Tuesday 28 July 2015, 7pm: Old Capitol Books is excited to have Professor Lee A. Farrow visiting from Auburn University at Montgomery, in Montgomery, Alabama talking about her recent publication of Alexis in America: A Russian Grand Duke’s Tour, 1871-1872.
About the book
In the autumn of 1871, Alexis Romanov, the fourth son of Tsar Alexander II of Russia, set sail from his homeland for an extended journey through the United States and Canada. A major milestone in U.S.–Russia relations, the tour also served Duke Alexis’s family by helping to extricate him from an unsuitable romantic entanglement with the daughter of a poet. In fact, he had already gotten her pregnant when his parents sent him on this journey, and he spent the whole trip pining for her. Alexis in America recounts the duke’s progress through the major American cities of the period, detailing his meetings with celebrated figures such as Samuel Morse and Henry Wadsworth Longfellow and describing the national self-reflection that his presence spurred in the American people.
The first Russian royal ever to visit the United States, Alexis received a tour through post–Civil War America that emphasized the nation’s cultural unity. While the enthusiastic American media breathlessly reported every detail of his itinerary and entourage, Alexis visited Niagara Falls, participated in a bison hunt with Buffalo Bill Cody, met Jefferson Davis in Memphis, and attended the Krewe of Rex’s first Mardi Gras parade in New Orleans. He also visited Chicago only weeks after the Great Fire. As word of the royal visitor spread, the public flocked to train depots and events across the nation to catch a glimpse of the grand duke. Some speculated that Russia and America were considering a formal alliance, while others surmised that he had come to the United States to find a bride.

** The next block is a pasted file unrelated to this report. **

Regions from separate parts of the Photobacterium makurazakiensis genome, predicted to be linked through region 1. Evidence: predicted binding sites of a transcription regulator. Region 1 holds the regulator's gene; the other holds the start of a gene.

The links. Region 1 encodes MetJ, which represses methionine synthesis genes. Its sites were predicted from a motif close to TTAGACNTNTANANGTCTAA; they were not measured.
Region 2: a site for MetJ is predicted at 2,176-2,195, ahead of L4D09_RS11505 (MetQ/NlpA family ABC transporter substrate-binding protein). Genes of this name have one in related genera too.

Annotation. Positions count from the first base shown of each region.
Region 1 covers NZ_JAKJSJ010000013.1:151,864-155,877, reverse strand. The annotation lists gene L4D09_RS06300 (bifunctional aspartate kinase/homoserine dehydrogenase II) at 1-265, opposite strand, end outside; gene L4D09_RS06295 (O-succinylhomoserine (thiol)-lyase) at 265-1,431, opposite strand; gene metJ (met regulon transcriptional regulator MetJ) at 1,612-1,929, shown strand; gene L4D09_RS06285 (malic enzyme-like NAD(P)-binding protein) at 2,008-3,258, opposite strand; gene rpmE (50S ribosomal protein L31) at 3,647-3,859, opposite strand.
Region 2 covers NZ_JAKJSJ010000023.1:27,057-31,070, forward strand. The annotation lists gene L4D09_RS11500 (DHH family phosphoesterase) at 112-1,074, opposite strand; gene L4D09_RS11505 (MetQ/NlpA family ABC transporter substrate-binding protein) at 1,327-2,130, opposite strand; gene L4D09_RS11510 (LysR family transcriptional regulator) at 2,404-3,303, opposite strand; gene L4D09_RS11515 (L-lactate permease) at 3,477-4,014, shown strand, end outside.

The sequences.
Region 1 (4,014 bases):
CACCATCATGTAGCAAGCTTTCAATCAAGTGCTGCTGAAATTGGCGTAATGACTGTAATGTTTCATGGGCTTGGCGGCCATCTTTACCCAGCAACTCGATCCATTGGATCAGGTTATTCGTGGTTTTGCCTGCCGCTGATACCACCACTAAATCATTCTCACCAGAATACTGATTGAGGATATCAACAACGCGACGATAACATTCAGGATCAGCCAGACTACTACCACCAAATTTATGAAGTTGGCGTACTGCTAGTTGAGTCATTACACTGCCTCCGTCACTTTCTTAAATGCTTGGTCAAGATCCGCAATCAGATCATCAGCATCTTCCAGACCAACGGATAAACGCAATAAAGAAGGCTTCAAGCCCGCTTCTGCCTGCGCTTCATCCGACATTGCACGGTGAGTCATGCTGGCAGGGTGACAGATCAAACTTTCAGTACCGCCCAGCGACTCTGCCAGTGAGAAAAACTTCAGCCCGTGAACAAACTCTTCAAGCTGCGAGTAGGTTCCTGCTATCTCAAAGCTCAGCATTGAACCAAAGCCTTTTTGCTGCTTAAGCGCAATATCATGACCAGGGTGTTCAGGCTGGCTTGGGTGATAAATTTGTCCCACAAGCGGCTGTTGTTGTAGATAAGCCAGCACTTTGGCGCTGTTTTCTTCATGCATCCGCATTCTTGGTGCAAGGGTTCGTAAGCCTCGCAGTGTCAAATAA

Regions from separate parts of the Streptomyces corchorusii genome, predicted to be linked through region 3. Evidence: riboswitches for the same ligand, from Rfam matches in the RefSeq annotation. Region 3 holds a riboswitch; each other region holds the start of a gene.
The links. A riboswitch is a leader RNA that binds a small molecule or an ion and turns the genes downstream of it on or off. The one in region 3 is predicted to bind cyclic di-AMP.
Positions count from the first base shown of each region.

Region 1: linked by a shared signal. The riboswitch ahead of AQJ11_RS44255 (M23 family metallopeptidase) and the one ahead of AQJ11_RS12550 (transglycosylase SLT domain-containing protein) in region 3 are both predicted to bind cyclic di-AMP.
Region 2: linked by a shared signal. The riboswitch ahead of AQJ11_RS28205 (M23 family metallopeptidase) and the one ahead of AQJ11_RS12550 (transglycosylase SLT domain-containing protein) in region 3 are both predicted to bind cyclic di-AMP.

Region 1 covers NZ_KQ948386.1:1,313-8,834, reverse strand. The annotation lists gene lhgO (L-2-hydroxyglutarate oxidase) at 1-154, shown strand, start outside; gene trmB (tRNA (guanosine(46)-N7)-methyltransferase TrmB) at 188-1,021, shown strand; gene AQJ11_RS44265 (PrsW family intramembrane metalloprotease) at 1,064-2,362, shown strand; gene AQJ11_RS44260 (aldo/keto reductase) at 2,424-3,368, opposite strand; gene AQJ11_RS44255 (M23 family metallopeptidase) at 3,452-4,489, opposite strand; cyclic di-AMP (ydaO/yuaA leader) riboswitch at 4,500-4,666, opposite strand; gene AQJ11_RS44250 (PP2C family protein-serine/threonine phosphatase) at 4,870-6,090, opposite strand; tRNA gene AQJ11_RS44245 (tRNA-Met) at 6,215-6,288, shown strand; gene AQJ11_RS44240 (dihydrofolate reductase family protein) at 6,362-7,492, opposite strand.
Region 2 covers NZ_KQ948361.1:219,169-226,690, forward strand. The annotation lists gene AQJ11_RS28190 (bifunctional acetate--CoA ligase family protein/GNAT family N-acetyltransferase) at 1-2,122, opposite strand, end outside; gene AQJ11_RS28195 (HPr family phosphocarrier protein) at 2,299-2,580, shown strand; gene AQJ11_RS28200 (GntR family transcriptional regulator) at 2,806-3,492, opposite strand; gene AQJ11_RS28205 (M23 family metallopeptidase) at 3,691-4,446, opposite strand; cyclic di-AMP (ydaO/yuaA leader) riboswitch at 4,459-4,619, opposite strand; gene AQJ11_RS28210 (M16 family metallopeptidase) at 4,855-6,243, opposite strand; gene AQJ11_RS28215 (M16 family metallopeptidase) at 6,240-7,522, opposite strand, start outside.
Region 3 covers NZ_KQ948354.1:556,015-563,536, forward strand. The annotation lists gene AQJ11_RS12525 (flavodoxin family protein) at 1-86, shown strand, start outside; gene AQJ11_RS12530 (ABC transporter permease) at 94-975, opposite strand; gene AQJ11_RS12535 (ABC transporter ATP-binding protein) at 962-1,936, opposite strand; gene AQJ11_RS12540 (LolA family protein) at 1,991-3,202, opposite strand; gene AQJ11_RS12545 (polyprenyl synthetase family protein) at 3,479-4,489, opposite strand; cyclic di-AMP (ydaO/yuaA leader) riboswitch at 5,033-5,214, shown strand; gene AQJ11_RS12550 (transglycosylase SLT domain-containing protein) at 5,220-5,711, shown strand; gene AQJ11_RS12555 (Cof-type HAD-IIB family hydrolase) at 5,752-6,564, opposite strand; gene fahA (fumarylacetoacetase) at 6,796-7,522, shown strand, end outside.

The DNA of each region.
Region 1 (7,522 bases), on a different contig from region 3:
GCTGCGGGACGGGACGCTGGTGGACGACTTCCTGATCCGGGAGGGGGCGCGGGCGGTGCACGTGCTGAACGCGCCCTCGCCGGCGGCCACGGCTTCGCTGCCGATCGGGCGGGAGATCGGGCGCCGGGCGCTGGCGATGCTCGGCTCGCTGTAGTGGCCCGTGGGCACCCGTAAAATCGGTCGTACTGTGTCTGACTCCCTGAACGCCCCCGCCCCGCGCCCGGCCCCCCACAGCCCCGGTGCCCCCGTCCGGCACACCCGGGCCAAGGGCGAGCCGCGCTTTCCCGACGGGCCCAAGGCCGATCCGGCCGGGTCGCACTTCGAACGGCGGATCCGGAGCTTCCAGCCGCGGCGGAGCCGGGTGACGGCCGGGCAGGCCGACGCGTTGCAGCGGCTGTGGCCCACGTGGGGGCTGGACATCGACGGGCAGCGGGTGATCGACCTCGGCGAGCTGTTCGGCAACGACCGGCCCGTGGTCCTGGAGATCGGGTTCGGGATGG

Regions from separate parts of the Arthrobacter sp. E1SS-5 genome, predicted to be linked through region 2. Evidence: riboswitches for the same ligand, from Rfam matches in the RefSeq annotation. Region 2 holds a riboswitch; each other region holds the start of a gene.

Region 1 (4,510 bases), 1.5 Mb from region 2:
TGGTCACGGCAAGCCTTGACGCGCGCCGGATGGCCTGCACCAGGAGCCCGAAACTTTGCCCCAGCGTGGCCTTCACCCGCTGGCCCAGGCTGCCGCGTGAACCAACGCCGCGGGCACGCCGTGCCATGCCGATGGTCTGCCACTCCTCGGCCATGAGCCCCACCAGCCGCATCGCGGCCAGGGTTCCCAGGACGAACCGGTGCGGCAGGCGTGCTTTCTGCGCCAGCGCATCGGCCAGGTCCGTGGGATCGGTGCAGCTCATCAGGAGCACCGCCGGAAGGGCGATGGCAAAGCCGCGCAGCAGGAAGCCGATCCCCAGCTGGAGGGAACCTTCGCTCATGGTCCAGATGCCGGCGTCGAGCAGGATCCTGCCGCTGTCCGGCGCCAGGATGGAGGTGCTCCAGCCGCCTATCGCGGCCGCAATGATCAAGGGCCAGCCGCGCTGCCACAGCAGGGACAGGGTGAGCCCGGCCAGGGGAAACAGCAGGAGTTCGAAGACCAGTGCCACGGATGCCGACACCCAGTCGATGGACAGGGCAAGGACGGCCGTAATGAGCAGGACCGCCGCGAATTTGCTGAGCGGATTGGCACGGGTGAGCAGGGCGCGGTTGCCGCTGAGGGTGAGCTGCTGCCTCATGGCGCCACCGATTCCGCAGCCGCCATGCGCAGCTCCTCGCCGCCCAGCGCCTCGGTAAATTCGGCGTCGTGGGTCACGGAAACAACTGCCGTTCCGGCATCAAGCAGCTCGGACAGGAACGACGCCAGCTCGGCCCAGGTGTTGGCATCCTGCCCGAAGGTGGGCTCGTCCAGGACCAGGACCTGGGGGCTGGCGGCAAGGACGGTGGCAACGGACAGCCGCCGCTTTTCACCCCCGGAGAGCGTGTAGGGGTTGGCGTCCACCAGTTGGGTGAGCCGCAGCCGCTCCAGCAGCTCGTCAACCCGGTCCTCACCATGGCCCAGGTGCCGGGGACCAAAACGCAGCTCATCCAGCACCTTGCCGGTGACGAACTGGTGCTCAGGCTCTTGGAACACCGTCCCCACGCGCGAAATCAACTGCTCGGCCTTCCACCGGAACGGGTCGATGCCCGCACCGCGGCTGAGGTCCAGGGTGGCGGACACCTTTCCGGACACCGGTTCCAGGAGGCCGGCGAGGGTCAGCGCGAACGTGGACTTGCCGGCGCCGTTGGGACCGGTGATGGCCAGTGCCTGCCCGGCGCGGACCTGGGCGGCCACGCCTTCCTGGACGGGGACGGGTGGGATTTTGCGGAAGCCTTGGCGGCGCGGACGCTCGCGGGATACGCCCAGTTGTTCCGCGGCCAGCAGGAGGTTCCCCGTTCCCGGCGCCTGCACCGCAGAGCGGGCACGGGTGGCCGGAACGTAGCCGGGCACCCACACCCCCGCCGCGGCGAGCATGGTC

Though Alexis never made it to California, San Francisco was on his original itinerary. Perhaps for this reason, and the memory of a visiting Russian fleet during the Civil War and the strong connections with the newly purchased territory of Russian America/Alaska, the press in San Francisco followed Alexis’s trip closely.
The tour was not without incident: many city officials balked at spending public funds on Alexis’s reception, and there were rumors of an assassination plot by Polish nationals in New York City. More broadly, the visit highlighted problems on the national level, such as political corruption and persistent racism, as well as the emerging cultural and political power of ethnic minorities and the continuing sectionalism between the North and the South.